Video credit: U.S. Fish and Wildlife Service
The Mississippi River is teeming with Asian carp, which have taken over the territory of native fish. And they could do the same thing if they reach the Great Lakes in large numbers. The U.S. Army Corps of Engineers wants to make sure that doesn’t happen. The agency has submitted a proposal to Congress to prevent the invaders from reaching Lake Michigan through a human-made waterway that links the Great Lakes Basin to the Mississippi. The agency is considering several steps to keep two species of carp from going beyond the Brandon Rd. Lock and Dam in Joliet, Illinois.
“One of them would be additional electric fencing,” says Nick Schroeck, director of clinical programs at the University of Detroit Mercy School of Law. He’s referring to cables that send electric current up from the bottom of the canal toward the surface of the water.
“When the carp swim up toward that current, they get shocked, they don’t like it, and they turn around,” Schroeck says.
Why are Asian carp a threat to the Great Lakes, and how did they get into the U.S.?
We’re talking about two kinds of fish here, the bighead and the silver carp. You may have seen the latter in online videos, which show large numbers of carp jumping out of the water, hitting boats and people in some cases. The bighead can grow to about 6 feet long and weigh around 200 pounds.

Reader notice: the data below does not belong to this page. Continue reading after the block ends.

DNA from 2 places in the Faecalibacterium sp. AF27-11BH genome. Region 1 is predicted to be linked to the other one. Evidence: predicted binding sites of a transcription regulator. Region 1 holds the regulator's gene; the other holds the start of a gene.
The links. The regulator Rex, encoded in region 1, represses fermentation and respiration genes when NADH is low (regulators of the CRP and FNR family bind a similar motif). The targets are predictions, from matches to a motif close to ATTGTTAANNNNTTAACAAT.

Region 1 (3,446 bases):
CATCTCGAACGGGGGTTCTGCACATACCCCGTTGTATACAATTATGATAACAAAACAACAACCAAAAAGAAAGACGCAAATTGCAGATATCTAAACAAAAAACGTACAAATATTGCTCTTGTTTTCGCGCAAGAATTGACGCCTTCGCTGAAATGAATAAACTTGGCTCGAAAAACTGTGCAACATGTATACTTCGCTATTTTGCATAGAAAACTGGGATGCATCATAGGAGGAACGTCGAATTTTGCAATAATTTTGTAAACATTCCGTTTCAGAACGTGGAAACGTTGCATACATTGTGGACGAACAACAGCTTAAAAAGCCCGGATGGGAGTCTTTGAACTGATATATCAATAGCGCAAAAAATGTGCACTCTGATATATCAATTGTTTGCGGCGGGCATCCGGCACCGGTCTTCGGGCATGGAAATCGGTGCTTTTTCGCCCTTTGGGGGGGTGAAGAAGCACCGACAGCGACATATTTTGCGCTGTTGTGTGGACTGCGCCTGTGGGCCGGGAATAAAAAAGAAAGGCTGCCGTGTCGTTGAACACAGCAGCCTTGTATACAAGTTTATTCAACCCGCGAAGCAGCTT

Nick Schroeck says these species were brought to the southern U.S. intentionally in the 1970s for — somewhat ironically — environmental reasons. Fish farms used carp to eat algae, thus keeping their water supplies clean. Wastewater treatment plans also saw carp as a “green” solution.
“They were going to use these carp to help eat waste,” Schroeck says.
Eventually, flooding enabled the fish to spread beyond these limited areas and into the Mississippi River, Since then, they’ve been swimming north toward Chicago, crowding out native fish and overtaking the food chain.
“They are voracious eaters,” Schroeck says. “They’re not native to this area, and they don’t have any natural predators.”
Schroeck says in some parts of the Mississippi, Asian carp make up more than 80% of all aquatic life. Schroeck says if that happens to the Great Lakes, it would damage an important part of the region’s economy.
“Our native fisheries generate a lot of money,” Schroeck says. “We’re talking $7 billion or $8 billion a year between commercial and sport fishing in the Great Lakes.”
In June, members of Michigan’s congressional delegation plan to visit the Brandon Rd. Lock and Dam to get a first-hand look at efforts to control Asian carp.
Click on the audio player to hear the conversation with WDET’s Pat Batcheller.